Virginia Attorney General Mark L. Earley (R) announced today that his office has helped recruit 2,120 adult mentors for young people prone to gang-related violence, surpassing his goal of 2,000 role models in place by the new year.
Earley, spurred initially by the fatal 1998 shooting of a teenage boy outside Marshall High School in Fairfax County, said college students, professionals and community activists had rallied to his call for volunteers to help at-risk youths avoid violent crime and Virginia's penal system.
"Whether it's coaching or tutoring or somebody to talk to, I think just the fact that somebody is there with no agenda other than the fact that they care about a child does an awful lot in terms of prevention," Earley told reporters at a news conference here.
Earley, 45, the father of six, said his mentor program had been "precipitated" by the death of Marshall student David Albrecht, 17, who was shot in the head by a gang member while sitting in his car in the high school parking lot.
Since then, Earley has toured the state promoting his cause. The effort coincides with the formative stages of his campaign for the GOP nomination for governor in 2001. Earley represented Chesapeake in the state Senate for 10 years.
Earley said his office has acted largely as mentor middleman, "recruiting and handing off" volunteers to appropriate local agencies such as the United Way and civic clubs throughout the state.
Most of the young people in the program hail from predominantly black Richmond, and just over 300 mentors volunteered from Norfolk State and Virginia State universities, the state-supported, historically African American institutions. An Earley spokesman said about 100 mentors were recruited from Northern Virginia, adding that the Washington suburbs will be a focus of the effort next year.
Earley said his face-to-face meetings with 47 youthful offenders in jail for violent crimes such as murder and rape showed that all but one of them were growing up in single-parent families, usually without a father figure in their lives. Mentoring, he said, even monthly "lunch buddy" visits by nearby professionals and other volunteers, could be meaningful interventions that would help kids stay out of trouble, Earley said.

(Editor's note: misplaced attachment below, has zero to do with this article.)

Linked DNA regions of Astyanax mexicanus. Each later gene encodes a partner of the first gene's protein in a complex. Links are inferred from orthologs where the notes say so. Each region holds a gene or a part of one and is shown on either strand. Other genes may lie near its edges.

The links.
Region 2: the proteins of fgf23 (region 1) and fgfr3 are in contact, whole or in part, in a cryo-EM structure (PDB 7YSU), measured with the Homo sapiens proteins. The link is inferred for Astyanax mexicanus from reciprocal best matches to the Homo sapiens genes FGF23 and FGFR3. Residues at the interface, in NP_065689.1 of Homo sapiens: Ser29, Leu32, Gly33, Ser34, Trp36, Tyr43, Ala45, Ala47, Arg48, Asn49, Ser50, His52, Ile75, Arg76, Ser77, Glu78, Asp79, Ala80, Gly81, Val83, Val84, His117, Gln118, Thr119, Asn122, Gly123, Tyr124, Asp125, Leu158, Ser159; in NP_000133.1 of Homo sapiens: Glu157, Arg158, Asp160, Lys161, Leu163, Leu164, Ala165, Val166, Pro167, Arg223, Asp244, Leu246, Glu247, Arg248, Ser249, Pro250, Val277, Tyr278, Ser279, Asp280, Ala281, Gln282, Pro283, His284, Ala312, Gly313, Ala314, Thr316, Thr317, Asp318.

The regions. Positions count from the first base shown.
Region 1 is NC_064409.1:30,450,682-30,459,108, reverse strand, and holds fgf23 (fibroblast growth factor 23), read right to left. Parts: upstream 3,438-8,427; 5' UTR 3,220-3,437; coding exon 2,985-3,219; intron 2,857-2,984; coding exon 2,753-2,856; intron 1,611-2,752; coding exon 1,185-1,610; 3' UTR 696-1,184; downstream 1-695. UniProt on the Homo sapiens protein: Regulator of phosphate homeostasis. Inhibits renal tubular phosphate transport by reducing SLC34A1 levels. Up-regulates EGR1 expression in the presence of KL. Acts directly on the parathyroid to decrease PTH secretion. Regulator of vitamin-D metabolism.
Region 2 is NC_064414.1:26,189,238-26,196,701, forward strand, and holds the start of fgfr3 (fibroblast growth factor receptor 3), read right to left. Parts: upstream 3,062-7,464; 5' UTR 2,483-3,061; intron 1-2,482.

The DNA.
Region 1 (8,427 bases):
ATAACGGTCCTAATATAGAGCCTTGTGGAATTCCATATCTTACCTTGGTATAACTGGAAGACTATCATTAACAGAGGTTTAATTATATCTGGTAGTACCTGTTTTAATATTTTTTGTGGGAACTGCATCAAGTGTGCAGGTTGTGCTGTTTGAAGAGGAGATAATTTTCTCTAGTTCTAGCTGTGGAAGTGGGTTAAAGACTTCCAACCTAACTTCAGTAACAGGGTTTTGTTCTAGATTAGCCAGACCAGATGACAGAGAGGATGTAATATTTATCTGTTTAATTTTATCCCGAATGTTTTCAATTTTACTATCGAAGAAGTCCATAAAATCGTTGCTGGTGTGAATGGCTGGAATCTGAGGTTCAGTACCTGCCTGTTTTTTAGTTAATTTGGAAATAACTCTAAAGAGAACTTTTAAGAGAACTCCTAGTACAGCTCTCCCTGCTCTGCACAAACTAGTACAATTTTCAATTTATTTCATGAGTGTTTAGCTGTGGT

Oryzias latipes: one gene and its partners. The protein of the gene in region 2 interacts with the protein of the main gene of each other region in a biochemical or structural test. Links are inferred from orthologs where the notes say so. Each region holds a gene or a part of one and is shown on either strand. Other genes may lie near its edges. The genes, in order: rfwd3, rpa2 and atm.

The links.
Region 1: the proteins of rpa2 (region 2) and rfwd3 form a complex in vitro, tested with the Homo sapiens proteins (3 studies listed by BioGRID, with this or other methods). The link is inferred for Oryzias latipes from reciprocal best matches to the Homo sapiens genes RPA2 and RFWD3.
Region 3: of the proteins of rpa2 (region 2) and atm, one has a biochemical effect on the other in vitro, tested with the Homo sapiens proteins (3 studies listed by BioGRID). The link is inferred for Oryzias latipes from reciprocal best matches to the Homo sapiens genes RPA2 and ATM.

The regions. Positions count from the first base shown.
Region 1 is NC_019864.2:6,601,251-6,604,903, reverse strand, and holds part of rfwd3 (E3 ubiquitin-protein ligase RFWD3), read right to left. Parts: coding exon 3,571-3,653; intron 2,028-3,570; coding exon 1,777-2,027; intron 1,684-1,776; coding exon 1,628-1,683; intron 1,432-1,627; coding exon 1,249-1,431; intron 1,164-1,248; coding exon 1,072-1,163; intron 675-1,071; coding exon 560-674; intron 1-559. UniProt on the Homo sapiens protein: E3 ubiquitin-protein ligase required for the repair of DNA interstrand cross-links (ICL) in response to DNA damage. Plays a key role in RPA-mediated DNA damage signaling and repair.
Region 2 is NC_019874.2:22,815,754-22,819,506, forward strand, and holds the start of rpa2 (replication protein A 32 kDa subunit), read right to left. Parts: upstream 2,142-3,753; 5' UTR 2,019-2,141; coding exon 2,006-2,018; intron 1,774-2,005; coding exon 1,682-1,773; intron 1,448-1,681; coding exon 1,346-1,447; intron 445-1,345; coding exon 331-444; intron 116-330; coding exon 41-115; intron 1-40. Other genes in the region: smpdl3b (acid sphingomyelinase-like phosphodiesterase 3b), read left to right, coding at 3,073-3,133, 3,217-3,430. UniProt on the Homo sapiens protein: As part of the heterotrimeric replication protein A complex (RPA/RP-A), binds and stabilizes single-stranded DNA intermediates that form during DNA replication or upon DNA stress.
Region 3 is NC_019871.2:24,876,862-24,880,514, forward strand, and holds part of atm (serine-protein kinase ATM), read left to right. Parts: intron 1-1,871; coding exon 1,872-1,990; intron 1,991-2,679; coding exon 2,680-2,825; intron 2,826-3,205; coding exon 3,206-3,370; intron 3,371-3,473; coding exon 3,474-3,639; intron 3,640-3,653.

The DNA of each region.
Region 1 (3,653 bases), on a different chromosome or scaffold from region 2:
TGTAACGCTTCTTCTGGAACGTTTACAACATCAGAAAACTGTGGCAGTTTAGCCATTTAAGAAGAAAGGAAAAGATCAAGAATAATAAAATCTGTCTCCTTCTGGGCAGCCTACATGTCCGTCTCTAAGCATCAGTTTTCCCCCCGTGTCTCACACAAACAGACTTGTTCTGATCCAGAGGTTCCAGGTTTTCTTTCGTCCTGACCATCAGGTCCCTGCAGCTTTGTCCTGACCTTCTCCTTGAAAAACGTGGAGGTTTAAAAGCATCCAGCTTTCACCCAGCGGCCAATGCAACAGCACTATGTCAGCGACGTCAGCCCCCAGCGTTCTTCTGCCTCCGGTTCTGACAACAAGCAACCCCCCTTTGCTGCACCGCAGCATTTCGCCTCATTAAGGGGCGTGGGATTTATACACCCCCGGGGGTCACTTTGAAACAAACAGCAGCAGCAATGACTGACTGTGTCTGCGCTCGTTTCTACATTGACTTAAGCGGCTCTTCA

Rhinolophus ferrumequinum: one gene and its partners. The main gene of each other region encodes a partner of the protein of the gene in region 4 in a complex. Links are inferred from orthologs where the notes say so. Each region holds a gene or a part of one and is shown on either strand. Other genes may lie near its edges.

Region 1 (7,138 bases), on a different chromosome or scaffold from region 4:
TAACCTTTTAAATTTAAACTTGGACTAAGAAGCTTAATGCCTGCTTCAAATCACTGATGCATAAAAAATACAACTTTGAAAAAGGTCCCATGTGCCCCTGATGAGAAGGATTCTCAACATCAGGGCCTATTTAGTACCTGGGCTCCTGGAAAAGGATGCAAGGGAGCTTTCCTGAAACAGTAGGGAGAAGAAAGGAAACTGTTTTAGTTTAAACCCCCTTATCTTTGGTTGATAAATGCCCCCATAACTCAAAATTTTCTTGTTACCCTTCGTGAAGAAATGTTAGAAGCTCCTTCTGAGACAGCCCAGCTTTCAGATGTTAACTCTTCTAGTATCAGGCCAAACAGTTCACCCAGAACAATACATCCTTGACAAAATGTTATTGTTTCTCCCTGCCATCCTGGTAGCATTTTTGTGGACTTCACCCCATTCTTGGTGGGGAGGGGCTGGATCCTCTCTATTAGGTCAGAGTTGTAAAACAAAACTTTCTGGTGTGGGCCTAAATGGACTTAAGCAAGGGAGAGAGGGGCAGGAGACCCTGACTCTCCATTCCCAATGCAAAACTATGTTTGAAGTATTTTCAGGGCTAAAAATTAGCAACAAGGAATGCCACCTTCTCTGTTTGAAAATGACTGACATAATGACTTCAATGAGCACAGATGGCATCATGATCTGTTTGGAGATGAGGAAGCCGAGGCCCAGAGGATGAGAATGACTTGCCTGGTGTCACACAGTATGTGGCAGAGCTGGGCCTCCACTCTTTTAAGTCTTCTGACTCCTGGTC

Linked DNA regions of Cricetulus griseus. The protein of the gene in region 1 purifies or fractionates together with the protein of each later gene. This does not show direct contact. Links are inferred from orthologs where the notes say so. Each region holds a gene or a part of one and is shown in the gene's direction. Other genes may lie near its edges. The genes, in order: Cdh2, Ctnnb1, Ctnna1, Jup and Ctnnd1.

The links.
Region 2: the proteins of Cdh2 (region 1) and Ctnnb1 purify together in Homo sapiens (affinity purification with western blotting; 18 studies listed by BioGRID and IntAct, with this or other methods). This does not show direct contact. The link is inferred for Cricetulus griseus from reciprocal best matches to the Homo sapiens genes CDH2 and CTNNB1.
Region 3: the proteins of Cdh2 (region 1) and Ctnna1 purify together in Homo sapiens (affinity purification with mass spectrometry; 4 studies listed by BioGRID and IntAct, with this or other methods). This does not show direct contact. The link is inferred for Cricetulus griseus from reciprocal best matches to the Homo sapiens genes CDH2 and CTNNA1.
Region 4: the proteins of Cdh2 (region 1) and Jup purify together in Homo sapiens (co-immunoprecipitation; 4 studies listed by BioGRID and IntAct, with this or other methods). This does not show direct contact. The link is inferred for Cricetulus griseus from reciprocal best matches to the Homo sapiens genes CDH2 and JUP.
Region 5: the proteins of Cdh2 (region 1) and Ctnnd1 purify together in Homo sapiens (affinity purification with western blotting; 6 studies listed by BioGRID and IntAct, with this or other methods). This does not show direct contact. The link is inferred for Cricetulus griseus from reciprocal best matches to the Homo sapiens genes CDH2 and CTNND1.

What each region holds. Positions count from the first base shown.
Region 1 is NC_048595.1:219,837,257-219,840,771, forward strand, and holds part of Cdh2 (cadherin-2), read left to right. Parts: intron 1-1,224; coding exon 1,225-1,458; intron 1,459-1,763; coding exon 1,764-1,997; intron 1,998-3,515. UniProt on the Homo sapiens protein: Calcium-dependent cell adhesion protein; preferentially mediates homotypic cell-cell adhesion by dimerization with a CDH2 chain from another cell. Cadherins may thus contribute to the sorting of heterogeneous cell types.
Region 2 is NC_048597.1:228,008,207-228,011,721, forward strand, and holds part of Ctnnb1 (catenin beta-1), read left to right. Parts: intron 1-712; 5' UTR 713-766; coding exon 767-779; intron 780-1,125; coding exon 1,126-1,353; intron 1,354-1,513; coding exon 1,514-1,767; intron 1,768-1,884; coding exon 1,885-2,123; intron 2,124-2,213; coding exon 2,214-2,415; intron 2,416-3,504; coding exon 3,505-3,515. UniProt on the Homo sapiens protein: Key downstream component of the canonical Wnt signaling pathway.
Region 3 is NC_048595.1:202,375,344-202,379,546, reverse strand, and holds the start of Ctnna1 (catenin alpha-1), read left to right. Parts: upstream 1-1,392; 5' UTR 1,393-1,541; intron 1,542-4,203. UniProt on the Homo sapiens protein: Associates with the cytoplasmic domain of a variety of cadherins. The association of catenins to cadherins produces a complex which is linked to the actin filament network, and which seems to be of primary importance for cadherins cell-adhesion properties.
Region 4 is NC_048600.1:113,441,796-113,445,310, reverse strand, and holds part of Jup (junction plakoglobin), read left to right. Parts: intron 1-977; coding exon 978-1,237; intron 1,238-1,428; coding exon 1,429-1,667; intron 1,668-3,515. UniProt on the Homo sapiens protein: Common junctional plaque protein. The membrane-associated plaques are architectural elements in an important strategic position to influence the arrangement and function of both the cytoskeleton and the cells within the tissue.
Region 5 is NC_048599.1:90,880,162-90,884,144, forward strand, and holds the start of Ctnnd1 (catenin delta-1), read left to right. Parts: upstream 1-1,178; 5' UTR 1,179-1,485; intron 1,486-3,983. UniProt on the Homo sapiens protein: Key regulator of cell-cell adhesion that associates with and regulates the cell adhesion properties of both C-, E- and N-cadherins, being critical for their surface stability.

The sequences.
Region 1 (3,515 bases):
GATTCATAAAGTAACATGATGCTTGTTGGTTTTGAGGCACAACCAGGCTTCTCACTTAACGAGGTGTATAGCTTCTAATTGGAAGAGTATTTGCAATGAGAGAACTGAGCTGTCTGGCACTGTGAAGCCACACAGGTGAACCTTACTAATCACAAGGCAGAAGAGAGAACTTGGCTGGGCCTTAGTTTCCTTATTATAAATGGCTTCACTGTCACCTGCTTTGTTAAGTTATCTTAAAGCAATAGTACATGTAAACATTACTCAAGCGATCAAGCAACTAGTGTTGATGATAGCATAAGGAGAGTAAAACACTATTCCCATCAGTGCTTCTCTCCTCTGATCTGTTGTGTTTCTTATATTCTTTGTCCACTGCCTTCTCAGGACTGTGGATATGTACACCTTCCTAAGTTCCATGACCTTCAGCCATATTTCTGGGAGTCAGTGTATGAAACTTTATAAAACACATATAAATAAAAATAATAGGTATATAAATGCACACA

The attorney general's initiative has drawn approving notices from youth services workers throughout the state, many of whom work on shoestring budgets and are grateful for attention from the conservative Republican.
"By putting the emphasis on mentoring, he's putting the focus on small government agencies like ours," said Mark V. Crowley, who for five years has been director of the Loudoun County Court Service Unit in Leesburg.
"It gives us support, credibility--permission, if you will--for our programs," Crowley said.
Crowley said his growing county is pursuing different forms of mentoring aggressively. An informal umbrella group called GRACE--for "Go, Reach, Assist, Challenge and Empower"--has just trained 12 tutors for the local detention center, which has a capacity of 24 detainees.
"Mentoring is one of the most powerful life-changers in the youth community today," Crowley said.